University graduates struggle transitioning into the workforce

By Mackenzie Stephens, Staff Writer

After graduation, new alumni find themselves typically choosing one of three options: find a job and start working, go to graduate school or take a gap year. This year’s graduates have extra considerations, attempting to factor in the impact of the pandemic.

With businesses and organizations closing, downsizing and changing, many new graduates had to learn how to acclimate to unique circumstances in the workforce. They had to embark on the beginning of their careers in a way that has never been experienced before. 

Jessica Gruen, LAS graduate from Dec. 2020, mentioned how the pandemic caused her to feel nervous about what would happen for her after school had ended. 

“I felt very nervous. One of my older sisters graduated back in the recession around 2011 which was a bad job market, and the job market I was applying into was even worse so that just felt really bad at the time,” Gruen said. 

She said that due to the condition of the job market that she wasn’t sure of whether or not she would find something to do after graduation. 

However, as a Molecular and Cellular Biology and Psychology major, Gruen felt excited for the opportunities that were growing in the medical field. While still deciding whether or not to apply to medical school, she said she felt hopeful that the pharmaceutical and biotech industries will be booming in response to how COVID-19 has impacted them and is inspired by how many people are beginning to notice the industries’ importance in our world. 

As graduates acclimate to an entirely online application and interview, the need to become creative and explorative has increased. Without being able to attend in-person career fairs, networking events and interviews, it is hard for graduates in the time of COVID-19 to get a grasp on how to form connections with the companies and organizations they wish to work with.

Utilizing apps such as LinkedIn and Handshake are helpful, yet they do not enable the personal connections and relationships that can make a big difference in the interview process. 

Alexa Heitzman, graduate of the College of Media, stated that she found a unique way to stand out from other applicants as she began looking for employment by cold-calling companies she was interested in. By showing initiative, she said that interviewers and recruiters expressed how they felt impressed with her method. 

Additionally, upon accepting a position as a project coordinator at a startup firm, she emphasizes the importance of personal connections.

“Even one of my jobs now as a project coordinator required me to hire somebody else. I put up an application on LinkedIn and within an hour we got like 50 applications. The person we ended up hiring was actually someone who reached out to me,” Heitzman said. “Even if you’re going for a big job, just reach out to the recruiter and can get any sort of connection to get you the next level.”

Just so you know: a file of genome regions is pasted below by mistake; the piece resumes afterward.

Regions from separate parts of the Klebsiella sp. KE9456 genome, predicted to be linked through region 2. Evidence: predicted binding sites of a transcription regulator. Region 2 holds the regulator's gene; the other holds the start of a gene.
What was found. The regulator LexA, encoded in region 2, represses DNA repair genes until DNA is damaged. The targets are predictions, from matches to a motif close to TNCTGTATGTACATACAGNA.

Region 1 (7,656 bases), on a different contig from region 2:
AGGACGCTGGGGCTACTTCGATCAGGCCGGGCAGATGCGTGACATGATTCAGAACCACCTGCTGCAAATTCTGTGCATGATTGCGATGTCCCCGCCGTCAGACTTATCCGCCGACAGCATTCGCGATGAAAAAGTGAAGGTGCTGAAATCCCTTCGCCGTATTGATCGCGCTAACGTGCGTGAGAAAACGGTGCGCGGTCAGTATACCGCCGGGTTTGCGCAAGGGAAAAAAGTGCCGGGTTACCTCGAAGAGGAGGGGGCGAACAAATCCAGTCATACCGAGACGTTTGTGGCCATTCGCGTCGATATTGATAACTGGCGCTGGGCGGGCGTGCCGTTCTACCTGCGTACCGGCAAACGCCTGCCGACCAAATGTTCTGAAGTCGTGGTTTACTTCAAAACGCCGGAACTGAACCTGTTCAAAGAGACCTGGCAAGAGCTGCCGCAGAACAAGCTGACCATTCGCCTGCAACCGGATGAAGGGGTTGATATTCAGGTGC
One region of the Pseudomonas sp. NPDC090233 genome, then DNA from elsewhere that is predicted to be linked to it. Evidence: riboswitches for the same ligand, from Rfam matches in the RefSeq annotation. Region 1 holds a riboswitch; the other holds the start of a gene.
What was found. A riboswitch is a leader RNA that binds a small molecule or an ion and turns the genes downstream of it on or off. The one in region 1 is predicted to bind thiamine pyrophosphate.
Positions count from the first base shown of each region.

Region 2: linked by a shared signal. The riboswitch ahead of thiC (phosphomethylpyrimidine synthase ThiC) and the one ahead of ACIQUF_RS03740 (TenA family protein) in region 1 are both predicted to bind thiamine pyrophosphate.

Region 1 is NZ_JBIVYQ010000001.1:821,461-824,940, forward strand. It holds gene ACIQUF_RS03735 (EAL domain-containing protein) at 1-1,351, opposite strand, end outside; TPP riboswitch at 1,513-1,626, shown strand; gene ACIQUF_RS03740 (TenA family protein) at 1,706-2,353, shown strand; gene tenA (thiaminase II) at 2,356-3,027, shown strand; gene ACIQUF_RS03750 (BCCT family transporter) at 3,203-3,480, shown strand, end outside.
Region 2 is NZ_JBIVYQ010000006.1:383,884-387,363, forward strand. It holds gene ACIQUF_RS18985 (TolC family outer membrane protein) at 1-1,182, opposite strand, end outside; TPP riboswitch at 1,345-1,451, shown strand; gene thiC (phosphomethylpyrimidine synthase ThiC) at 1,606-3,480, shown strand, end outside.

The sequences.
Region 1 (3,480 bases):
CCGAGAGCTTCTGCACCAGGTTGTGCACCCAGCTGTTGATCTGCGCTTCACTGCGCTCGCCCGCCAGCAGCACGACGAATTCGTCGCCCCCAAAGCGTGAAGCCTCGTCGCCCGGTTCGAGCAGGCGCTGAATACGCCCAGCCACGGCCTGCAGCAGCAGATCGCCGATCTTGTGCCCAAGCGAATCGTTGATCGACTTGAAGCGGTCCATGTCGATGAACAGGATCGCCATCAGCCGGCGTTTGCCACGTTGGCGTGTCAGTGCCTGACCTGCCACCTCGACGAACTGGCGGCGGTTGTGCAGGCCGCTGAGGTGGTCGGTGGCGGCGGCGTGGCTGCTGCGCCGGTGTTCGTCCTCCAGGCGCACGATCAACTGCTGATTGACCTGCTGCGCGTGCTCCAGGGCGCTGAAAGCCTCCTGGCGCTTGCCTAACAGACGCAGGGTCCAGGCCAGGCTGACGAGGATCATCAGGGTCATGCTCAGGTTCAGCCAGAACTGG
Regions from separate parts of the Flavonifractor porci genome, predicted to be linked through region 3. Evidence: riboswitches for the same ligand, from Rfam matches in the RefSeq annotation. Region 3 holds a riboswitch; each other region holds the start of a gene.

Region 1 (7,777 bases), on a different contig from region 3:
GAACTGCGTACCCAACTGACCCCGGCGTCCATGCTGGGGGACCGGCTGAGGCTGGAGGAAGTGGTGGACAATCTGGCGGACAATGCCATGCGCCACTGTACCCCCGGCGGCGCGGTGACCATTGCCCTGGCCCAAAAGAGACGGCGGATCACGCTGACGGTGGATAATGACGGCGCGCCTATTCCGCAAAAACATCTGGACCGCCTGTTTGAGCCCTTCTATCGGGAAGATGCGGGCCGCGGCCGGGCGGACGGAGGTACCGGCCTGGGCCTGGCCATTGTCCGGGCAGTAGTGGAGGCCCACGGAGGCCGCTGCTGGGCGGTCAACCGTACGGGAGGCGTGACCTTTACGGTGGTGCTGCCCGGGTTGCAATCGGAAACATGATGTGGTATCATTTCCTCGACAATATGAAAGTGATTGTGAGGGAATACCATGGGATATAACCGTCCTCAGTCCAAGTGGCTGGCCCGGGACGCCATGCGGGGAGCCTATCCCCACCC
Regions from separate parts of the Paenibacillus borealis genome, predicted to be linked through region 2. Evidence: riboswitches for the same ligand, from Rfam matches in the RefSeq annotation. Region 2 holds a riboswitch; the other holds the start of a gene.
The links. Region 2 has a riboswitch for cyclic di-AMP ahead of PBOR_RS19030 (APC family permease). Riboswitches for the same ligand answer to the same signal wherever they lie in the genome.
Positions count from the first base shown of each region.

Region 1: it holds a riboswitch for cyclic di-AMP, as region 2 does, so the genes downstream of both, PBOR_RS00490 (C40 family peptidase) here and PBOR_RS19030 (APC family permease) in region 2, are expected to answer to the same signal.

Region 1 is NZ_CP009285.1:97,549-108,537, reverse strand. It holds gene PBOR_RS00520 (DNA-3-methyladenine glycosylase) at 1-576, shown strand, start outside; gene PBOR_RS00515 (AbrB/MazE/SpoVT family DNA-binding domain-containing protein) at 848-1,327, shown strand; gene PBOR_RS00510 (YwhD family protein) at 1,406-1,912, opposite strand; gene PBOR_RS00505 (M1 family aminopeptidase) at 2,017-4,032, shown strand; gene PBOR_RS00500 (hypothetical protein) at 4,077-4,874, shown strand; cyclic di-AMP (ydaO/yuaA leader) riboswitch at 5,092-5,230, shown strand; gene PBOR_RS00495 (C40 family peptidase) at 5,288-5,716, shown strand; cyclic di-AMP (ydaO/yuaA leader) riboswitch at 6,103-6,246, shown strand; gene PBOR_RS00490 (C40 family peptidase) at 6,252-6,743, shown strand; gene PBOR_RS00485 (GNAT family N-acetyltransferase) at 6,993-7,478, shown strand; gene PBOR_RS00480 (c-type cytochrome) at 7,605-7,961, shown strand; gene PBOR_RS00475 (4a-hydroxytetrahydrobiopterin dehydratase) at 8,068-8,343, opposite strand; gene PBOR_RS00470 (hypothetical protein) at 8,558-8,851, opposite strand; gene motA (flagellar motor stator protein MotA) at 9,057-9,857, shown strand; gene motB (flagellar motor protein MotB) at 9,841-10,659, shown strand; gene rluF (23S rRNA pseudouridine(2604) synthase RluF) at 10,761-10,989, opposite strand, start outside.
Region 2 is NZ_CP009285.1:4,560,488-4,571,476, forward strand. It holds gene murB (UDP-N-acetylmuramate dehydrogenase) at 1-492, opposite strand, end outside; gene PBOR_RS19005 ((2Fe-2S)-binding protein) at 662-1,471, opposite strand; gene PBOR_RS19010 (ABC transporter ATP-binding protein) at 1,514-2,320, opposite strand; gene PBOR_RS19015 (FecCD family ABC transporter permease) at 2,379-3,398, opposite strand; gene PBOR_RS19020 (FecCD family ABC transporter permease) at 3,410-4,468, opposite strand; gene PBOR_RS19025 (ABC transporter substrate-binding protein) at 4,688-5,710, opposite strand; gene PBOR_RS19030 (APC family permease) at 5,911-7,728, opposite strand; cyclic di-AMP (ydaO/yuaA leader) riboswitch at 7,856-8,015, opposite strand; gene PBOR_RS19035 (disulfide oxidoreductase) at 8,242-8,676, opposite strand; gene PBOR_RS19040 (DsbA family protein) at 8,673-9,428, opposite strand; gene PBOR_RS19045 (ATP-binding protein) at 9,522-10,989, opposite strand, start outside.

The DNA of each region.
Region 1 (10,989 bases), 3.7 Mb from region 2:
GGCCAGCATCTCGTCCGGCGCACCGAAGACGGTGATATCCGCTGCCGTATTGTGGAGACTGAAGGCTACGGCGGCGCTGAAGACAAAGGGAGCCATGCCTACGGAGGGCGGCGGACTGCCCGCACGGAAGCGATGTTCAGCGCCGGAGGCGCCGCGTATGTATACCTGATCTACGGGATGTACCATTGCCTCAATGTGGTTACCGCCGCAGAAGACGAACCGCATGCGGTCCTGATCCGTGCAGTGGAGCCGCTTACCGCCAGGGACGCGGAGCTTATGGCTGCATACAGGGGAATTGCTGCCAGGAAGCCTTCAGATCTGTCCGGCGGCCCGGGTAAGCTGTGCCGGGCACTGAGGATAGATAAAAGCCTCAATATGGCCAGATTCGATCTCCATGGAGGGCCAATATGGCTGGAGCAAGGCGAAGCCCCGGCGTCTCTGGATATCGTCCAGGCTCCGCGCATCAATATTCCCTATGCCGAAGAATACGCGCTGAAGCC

In addition to altering the way graduates go about finding jobs, COVID-19 also endangered many students’ aspirations to find work in different states or countries. With the many restrictions on travel keeping people at home, many graduates had to change their plans of applying elsewhere and focus on finding employment closer to them. Moving around the country, changing locations and working in an unfamiliar place was not as easy as it had been in the past. 

Steph Maurer, College of Media graduate, hoped to find a job in New York after graduating. 

“My dream is to work in New York, and I had all of these applications open, Maurer said. “I had a couple of interviews that were going pretty well in New York, but I knew that even if I were to get the jobs, especially as April passed and the COVID-19 situation wasn’t improving, that I really needed to extend outwards and completely change my strategy to start looking for jobs in Chicago.” 

Maurer missed out on opportunities she was hoping to experience, yet she said that in the end, her job taught her that your first year looking for a job doesn’t have to be perfect. She emphasized how upcoming graduates should own the fact that they were able to conquer going to college throughout a pandemic, which is an achievement not many have in their repertoire. 

COVID-19 graduates are not alone in their struggle to navigate the beginnings of their future careers and should be proud of how far they have come. Maurer advised graduates to remember that, “It is a really really big world and there will be a job for you out there, but it might not be what you expect.”

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